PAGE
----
UK Navy’s vessels HMS Severn and Tyne sailed in company in the waters off Scotland’s west coast as they prepared for very different missions.
Tyne is safeguarding the nation’s fishing stocks by keeping a watchful eye on trawlers, but Severn is about to cross the Atlantic for the first time for a patrol of British territories in the Caribbean.
HMS Tyne (P281) led her sister vessel HMS Severn (P282) out of Faslane and into the Clyde estuary for rare combined training involving ships which typically exercise and operate independently.
Severn is about to head for the Caribbean for an Atlantic Patrol North mission over the winter, taking over from HMS Argyll.
The initial ten days of training in Scotland assessed Severn’s ability to deal with internal problems – fires, flooding, breakdowns – and external ones, such as coming under attack.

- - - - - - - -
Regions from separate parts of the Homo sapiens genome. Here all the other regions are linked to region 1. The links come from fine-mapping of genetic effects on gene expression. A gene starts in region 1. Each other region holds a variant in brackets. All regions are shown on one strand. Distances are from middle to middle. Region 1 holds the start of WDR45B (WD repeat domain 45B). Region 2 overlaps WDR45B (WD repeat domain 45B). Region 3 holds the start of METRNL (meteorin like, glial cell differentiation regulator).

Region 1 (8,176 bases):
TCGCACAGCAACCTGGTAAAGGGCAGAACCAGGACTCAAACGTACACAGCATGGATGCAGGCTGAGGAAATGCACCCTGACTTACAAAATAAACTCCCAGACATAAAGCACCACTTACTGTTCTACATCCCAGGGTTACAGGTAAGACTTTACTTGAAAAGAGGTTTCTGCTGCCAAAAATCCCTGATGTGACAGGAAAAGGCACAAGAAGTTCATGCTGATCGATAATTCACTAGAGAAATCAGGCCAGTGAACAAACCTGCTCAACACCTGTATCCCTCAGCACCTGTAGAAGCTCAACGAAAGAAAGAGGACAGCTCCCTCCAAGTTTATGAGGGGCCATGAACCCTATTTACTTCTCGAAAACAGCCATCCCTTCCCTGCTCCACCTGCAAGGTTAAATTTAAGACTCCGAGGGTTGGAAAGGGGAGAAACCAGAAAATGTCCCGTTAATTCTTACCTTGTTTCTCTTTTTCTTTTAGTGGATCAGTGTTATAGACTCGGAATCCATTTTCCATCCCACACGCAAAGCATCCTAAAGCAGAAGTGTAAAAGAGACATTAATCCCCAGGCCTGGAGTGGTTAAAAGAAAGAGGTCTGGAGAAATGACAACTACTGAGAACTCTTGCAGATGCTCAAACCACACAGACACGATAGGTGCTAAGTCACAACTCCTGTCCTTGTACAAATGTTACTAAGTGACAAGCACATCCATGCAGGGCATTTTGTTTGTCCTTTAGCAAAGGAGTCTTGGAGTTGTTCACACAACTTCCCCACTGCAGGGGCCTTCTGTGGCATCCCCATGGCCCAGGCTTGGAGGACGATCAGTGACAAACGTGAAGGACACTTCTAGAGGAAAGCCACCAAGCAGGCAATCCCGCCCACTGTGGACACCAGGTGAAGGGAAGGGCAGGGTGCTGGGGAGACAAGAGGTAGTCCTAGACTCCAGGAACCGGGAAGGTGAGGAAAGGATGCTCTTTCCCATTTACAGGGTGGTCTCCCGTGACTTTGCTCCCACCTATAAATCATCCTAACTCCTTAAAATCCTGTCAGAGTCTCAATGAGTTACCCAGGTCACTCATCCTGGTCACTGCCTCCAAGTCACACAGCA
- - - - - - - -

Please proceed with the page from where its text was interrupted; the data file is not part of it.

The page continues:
The second phase of training is more ‘free play’ and specially focused on the mission the ship is expected to carry out, such as putting a reconnaissance team ashore to scout and report the devastating effects of a hurricane; Severn can produce ten tonnes of fresh water a day and carry six ISO containers of aid and equipment.
Severn is due to leave her native Portsmouth later this autumn.
Press release, Image: UK Navy